Background: Severe acute respiratory syndrome coronavirus 2 (SARS-CoV-2) that causes coronavirus disease 2019 (COVID-19) has infected over 112M patients and resulted in almost 2.5M deaths worldwide. The major clinical feature of severe COVID-19 patients requiring ventilation is acute respiratory distress syndrome (ARDS) possibly associated with a cytokine storm. Objectives: To elucidate serum levels of TNF-α and soluble TNF-Receptor 1 (sTNFR1) in patients with severe and mild COVID-19 disease as determinants of disease severity. Methods: We determined serum TNF-α and sTNFR1 concentrations in 46 patients with laboratory-confirmed COVID-19 (17 patients with severe disease within the intensive care unit [ICU] and 29 non-severe, non-ICU patients) and 15 healthy controls upon admission using ELISA. Subjects were recruited between March-May 2020 at the Masih Daneshvari Hospital Tehran, Iran. Results: Serum levels of sTNFRI were significantly higher in ICU patients (P<0.0001) and non-ICU patients (P=0.0342) compared with healthy subjects. Serum sTNFR1 were significantly higher in ICU patients than in non-ICU patients (P<0.0001). Serum TNF-α levels were greater in ICU and non-ICU patients than in the healthy subjects group (p<0.0001). The sTNFRI concentration in ICU (r=0.79, p=0.0002) and non-ICU (r=0.42, p=0.02) patients positively correlated with age although serum sTNFRI levels in ICU patients were significantly higher than in older healthy subjects. The sTNFRI concentration in ICU patients negatively correlated with ESR. Conclusions: The study demonstrates higher sTNFRI in ICU patients with severe COVID-19 disease and this be a biomarker of disease severity and mortality. Future studies should examine whether lower levels of systemic sTNFR1 at admission may indicate a better disease outcome.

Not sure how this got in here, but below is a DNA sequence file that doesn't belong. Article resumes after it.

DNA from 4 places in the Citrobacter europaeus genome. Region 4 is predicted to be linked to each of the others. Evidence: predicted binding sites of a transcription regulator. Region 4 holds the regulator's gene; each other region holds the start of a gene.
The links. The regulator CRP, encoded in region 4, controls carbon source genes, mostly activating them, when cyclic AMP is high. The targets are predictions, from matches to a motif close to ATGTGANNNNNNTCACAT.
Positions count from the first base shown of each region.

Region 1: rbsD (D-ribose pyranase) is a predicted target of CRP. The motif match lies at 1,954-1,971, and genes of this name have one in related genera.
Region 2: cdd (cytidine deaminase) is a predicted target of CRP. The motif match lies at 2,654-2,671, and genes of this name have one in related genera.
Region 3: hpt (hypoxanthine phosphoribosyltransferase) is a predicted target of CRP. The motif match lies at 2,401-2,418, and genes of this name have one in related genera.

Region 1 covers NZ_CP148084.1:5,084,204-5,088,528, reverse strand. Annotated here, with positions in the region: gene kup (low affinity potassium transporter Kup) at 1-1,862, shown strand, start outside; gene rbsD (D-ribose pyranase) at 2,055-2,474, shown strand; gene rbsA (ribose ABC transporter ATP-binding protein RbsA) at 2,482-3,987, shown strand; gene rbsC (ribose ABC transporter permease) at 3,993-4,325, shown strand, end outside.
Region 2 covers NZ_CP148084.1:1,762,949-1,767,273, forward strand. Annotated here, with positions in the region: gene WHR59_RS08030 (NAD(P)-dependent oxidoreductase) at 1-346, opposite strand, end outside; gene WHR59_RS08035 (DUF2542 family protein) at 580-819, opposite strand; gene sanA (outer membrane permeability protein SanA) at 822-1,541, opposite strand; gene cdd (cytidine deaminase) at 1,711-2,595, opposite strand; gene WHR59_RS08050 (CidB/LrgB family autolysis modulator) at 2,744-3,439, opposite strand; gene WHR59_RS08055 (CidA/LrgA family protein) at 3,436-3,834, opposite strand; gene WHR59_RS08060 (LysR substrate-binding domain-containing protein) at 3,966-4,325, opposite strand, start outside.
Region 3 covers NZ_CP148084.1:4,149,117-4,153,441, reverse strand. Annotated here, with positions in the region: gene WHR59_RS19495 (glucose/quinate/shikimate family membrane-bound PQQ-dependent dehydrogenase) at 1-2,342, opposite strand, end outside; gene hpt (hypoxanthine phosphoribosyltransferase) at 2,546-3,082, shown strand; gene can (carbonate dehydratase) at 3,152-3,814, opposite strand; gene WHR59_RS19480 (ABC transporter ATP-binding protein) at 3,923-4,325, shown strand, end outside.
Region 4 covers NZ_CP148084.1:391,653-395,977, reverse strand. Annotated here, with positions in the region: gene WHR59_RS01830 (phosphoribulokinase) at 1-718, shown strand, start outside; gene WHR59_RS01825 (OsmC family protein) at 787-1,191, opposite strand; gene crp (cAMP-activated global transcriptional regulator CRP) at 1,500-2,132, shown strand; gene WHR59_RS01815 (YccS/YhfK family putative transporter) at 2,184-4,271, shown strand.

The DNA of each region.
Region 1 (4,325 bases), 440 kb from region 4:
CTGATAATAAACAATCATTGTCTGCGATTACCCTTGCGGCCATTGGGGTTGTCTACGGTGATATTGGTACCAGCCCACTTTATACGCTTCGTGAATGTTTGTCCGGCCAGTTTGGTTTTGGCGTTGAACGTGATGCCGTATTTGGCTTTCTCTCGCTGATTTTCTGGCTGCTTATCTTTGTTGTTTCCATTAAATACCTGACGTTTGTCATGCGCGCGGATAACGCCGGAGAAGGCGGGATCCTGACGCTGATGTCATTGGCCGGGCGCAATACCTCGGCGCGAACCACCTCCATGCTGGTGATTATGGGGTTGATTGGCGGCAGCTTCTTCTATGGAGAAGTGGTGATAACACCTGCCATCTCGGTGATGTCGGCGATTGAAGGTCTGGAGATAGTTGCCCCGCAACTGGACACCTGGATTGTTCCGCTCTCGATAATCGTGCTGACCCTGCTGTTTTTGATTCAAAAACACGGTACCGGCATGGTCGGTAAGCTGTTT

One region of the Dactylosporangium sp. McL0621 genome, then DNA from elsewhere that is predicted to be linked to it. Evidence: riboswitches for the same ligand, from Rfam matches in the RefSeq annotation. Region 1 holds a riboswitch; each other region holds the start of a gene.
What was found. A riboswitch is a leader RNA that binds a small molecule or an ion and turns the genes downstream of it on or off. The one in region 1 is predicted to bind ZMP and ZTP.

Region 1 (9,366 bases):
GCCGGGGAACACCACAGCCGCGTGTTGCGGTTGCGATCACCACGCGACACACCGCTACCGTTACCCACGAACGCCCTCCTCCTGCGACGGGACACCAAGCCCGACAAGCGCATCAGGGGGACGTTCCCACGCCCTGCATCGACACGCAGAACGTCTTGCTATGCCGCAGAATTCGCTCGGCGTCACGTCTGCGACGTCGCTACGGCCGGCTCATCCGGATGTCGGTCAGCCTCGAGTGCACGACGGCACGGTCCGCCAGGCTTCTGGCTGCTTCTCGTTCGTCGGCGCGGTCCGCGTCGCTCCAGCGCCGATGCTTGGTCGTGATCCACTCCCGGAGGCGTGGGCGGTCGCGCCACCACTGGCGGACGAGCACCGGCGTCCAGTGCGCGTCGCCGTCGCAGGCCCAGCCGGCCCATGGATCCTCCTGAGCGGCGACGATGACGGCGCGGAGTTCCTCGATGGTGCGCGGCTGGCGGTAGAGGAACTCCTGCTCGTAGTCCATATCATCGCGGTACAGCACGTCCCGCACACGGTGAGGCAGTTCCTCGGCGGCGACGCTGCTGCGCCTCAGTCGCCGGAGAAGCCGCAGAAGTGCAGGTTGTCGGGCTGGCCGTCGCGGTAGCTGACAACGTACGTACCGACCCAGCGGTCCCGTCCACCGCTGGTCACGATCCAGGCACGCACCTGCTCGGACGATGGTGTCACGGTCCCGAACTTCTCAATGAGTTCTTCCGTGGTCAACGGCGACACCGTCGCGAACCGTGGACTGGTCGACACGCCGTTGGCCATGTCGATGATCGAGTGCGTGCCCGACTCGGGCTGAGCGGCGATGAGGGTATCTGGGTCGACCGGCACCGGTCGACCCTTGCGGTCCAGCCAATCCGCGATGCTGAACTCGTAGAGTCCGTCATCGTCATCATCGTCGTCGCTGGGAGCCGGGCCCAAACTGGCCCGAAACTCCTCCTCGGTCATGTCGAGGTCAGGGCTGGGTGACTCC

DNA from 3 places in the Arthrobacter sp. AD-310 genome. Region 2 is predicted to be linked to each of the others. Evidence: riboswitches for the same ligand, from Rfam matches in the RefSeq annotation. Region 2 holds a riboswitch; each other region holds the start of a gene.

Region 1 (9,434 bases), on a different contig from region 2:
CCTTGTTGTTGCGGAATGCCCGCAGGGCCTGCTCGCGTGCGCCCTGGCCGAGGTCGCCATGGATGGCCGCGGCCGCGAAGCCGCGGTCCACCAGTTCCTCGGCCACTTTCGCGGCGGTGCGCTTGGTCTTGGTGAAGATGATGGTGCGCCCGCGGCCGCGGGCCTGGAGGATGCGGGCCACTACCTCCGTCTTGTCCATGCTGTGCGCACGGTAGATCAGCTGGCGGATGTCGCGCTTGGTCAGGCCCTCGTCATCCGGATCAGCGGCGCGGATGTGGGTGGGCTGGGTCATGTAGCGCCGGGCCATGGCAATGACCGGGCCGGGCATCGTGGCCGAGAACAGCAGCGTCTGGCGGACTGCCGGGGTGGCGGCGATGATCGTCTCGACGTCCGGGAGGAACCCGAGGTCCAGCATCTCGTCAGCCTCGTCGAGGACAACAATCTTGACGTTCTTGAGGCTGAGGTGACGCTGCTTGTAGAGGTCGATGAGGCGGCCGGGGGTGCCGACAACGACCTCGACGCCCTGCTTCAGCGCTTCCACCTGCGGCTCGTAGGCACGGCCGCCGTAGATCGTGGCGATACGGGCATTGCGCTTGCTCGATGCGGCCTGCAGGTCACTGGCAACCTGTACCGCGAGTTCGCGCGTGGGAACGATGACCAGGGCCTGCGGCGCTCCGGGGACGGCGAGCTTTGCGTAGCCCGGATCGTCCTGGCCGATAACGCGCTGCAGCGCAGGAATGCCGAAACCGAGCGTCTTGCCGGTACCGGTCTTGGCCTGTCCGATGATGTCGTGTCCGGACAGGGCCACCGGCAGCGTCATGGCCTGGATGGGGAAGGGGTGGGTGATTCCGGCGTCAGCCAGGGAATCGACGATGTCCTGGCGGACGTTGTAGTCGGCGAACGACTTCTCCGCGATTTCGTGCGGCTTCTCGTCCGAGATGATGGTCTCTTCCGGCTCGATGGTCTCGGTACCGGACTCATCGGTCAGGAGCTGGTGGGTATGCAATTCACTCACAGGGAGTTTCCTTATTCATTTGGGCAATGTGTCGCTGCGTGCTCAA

Subject(s)
COVID-19/blood , COVID-19/mortality , Receptors, Tumor Necrosis Factor, Type I/blood , Tumor Necrosis Factor-alpha/blood , Adult , Aged , Aged, 80 and over , Biomarkers/blood , COVID-19/pathology , Critical Care , Cytokine Release Syndrome/blood , Cytokine Release Syndrome/mortality , Female , Humans , Intensive Care Units , Interleukin-6/blood , Iran , Male , Middle Aged , Pilot Projects , SARS-CoV-2 , Severity of Illness Index
8.
Int Arch Allergy Immunol ; 182(3): 254-262, 2021.
Article in English | MEDLINE | ID: covidwho-1048726

ABSTRACT

BACKGROUND: Although the pathophysiology of coronavirus disease 2019 (COVID-19) is not clearly defined, among the proposed mechanisms, immune system dysfunction is more likely than others. The aim of this study was to clarify the characteristics and clinical significance of dynamic changes of lymphocyte subsets in the course of COVID-19. METHODS: In this prospective study, the levels of peripheral lymphocyte subsets including CD4+, CD8+, CD4+CD25+FOXP3+, CD38+, CD3+HLA-DR+, CD19+, CD20+, and CD16+CD56+ cells were measured by flow cytometry in 52 confirmed hospitalized patients with COVID-19 at the day of admission and after 7 days of care. Clinical response was defined as improvement in symptoms (fever, dyspnea, and cough as well as blood oxygen saturation), and patients who met these criteria after 1 week of admission were classified as early responders; others who survived and finally discharged from the hospital were classified as late responders and patients who died were categorized as nonresponders. Immunophenotyping of studied cell changes on the first day of admission and 7 days after treatment were compared. Besides, the correlation between cellular subset variation and clinical response and outcome were analyzed. RESULTS: Total counts of white blood cell, T cells, CD4+ T cells, CD8+ T cells, CD38+ lymphocytes, and CD3+HLA-DR+ lymphocytes were significantly increased in both early and late responders. No statistically significant difference was observed in CD4+/CD8+ ratio, B cells, FOXP3+Treg lymphocytes, and FOXP3 median fluorescence intensity among studied groups. According to the multivariate analysis, an increase in CD4+ T cells (p = 0.019), CD8+ T cells (p = 0.001), and administration of interferon (p < 0.001) were independent predictors of clinical response. CONCLUSION: We found an increasing trend in total T cells, T helpers, cytotoxic T cells, activated lymphocytes, and natural killer cells among responders. This trend was not statistically significant among nonresponders. The findings of this study may enhance our knowledge about the pathogenesis of COVID-19.


Subject(s)
COVID-19/immunology , Lymphocyte Subsets/immunology , SARS-CoV-2 , Adult , Aged , Female , Humans , Male , Middle Aged , Prospective Studies
9.
Pulmonology ; 27(6): 486-492, 2021.
Article in English | MEDLINE | ID: covidwho-957366

ABSTRACT